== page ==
Case Report Open Access
Z-frenuloplasty: A Better Way to 'Untangle' Lip and Tongue Ties
Karishma Dusara*, Avan Mohammed, and Nasser Ahmed Nasser
Whipps Cross University Hospital, Barts Health NHS Trust, London, UK
*Corresponding author: Karishma Dusara, Department of Oral Surgery & Maxillofacial surgery, Whipps Cross University Hospital, Barts Health NHS Trust, London, UK, E-mail:
Received: November 20, 2013, Accepted: January 14, 2014, Published: January 17, 2014
Citation: Dusara K, Mohammed A, Nasser NA (2014) Z-frenuloplasty: A Better Way to 'Untangle' Lip and Tongue Ties. J Dent Oral Disord Ther 2(1), 4. DOI:
Abstract Top
Introduction: An abnormal frenulum can cause aesthetic and functional problems such as a midline diastema, localized gingival recession, loss of sulcus depth and ankyloglossia. This may lead to problems with speech articulation and swallowing. The aim of this article was to highlight the use of a novel surgical technique used for the treatment of hypertrophic frenula known as Z-Frenuloplasty.
Method: This technical note outlines the indications and procedure involved in performing a Z-Frenuloplasty. Incisions are made to raise flaps which are later repositioned in a 'Z-plasty' flap closure. In the case of maxillary diastema, the pre - maxilla scar tissue is excised and the site is left to granulate and heal. Sutures are removed a week later.
Results: Z-Frenuloplasty helps to release scar contracture and relieve soft tissue tension. The appearance of a scar is also improved with this technique as it helps to both relax and re - align the tissues. This procedure can also be used to position a short frenulum more apically for better aesthetic and functional results.
Conclusion: The appropriate management of hypertrophic frenula can be challenging but with the use of the Z-Frenuloplasty technique, it has been shown that favorable results can be achieved with improved aesthetic and functional outcomes.
Keywords: Z-Frenuloplasty, Frenulum, Frenectomy, Diastema, Ankyloglossia, Z-plasty
The function of a maxillary frenulum is to provide stability to the upper lip [1]. It consists of an attachment of thin fibrous tissue connecting the upper lip to the gingival tissue between the central incisors. Hyperplastic frenula arise when there is a thick fibrous tissue attachment between the upper incisors and are often associated with a midline diastema. It can also result in periodontal and speech problems [1,7].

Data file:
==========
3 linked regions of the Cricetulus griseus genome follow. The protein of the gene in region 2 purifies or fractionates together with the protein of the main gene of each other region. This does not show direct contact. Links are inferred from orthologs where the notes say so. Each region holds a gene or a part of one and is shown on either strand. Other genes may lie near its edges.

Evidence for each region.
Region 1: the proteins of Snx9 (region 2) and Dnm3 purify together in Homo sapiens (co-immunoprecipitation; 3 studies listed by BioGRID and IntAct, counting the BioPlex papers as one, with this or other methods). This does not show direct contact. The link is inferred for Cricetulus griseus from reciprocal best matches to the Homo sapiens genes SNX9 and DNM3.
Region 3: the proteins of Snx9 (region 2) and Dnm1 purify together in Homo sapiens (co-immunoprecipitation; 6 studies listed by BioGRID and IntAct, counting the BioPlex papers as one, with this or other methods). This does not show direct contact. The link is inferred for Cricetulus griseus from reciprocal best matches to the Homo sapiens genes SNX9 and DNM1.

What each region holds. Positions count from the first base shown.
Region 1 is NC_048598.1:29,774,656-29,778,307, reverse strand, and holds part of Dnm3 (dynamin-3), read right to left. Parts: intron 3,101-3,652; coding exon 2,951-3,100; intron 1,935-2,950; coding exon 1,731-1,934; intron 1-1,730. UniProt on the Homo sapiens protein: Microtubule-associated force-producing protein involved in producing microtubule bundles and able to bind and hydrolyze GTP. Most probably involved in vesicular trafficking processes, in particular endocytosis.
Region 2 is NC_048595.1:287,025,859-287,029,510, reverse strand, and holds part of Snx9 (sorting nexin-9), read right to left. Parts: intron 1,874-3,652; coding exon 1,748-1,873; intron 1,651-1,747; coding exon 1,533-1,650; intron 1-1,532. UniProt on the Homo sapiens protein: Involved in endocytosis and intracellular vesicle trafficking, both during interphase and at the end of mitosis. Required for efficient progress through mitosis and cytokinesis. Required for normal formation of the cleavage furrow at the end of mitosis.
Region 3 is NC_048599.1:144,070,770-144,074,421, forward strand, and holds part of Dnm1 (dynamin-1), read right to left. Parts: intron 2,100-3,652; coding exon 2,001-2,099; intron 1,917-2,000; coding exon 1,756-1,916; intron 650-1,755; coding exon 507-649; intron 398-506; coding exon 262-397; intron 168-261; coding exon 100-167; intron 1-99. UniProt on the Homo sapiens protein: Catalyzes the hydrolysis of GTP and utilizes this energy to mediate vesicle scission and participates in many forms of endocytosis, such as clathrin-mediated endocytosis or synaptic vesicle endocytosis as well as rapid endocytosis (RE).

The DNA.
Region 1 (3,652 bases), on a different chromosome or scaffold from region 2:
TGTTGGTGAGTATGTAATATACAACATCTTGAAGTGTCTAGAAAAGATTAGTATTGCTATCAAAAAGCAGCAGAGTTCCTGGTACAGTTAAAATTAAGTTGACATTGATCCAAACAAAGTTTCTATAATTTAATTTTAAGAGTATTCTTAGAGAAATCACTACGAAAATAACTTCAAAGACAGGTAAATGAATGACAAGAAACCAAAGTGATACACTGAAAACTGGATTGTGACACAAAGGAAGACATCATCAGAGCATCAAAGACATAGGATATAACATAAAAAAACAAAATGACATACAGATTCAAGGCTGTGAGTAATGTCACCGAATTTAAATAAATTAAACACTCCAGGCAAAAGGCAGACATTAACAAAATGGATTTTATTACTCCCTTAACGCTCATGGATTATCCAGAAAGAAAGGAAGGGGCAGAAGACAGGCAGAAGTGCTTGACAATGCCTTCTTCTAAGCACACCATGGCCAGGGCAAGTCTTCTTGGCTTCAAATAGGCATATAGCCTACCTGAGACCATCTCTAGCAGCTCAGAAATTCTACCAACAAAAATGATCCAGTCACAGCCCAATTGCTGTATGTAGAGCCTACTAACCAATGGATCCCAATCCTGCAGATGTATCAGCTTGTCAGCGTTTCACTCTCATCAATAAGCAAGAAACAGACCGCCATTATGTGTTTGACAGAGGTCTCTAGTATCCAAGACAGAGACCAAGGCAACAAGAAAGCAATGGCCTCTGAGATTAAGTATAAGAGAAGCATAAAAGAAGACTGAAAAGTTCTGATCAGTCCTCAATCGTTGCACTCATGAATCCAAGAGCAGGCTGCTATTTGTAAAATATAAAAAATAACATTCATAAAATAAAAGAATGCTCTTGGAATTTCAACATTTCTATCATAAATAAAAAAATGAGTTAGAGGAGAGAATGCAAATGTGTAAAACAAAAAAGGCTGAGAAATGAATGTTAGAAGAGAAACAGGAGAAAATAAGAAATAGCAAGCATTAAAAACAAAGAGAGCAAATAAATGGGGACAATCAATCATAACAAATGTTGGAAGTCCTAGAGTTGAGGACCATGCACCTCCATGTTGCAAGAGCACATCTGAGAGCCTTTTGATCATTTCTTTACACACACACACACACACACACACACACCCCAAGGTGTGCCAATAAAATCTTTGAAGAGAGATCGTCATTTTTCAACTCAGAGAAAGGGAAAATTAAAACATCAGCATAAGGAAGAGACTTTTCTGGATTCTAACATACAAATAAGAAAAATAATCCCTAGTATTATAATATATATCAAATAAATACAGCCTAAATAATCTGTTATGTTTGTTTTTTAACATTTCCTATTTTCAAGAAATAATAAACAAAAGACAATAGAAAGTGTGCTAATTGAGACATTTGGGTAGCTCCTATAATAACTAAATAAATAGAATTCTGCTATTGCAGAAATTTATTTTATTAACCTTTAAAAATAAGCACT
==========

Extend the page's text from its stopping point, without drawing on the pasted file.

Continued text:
A lingual frenulum is a thick fibrous attachment under the tongue, which stabilizes tongue movement [1]. A congenital condition known as ankyloglossia (tongue tie) arises as a result of a short and tight lingual frenulum. As a result of limited tongue mobility, ankylogossia can cause difficulty in speech articulation, dyspnea, dysarthria and problems with breastfeeding in babies [3,9,10]. This condition can be self-limiting and most cases resolve spontaneously.
Surgery should be considered at any age if there are speech or feeding difficulties [11]. Several surgical procedures have been implemented to revise abnormal frenula. These include excision, Millers technique, V-Y plasty and Z-plasty [2]. However, frenectomies commonly fail due to a high risk of reoccurrence and hypertrophic scarring [1, 2]. The risk of failure can be reduced by using a technique known as Z-Frenuloplasty, which is a soft tissue surgery used to lengthen a frenulum. It works best when used for hypertrophic thick frenula with a low insertion and a shallow sulcus. Although this procedure can be carried out under local anaesthetic, general anaesthesia will be required for young children. Patients consented for this procedure are warned to expect mild discomfort, post operative pain, bleeding, swelling and infection of the surgical site.
This technical note aims to outline the technique involved in performing the Z-Frenuloplasty for abnormally positioned labial and lingual frenula.
The Z-Frenuloplasty TechniqueTop
Maxillary labial frenulum
A surgical marker pen is used to outline the 'Z-shape' to enable the clinician to raise the Z-plasty flap efficiently (Figure 1). Local anesthetic infiltrations are given locally around the frenulum and palatally using 2 cartridges of 2 % lignocaine with 1:80000 adrenaline. A central vertical incision is made with a #15 blade at the frenulum. The incision is made at the most inferior part of the frenulum in an upwards direction (Figure 2). The pre - maxilla scar tissue is excised and the site is left to granulate and heal (Figure 3).
Figure 1: A Diastema caused by a labial frenum in a 14 year old.
Figure 2: First incision made at the base of the frenum.
Figure 3: Removal of pre maxilla scar tissue.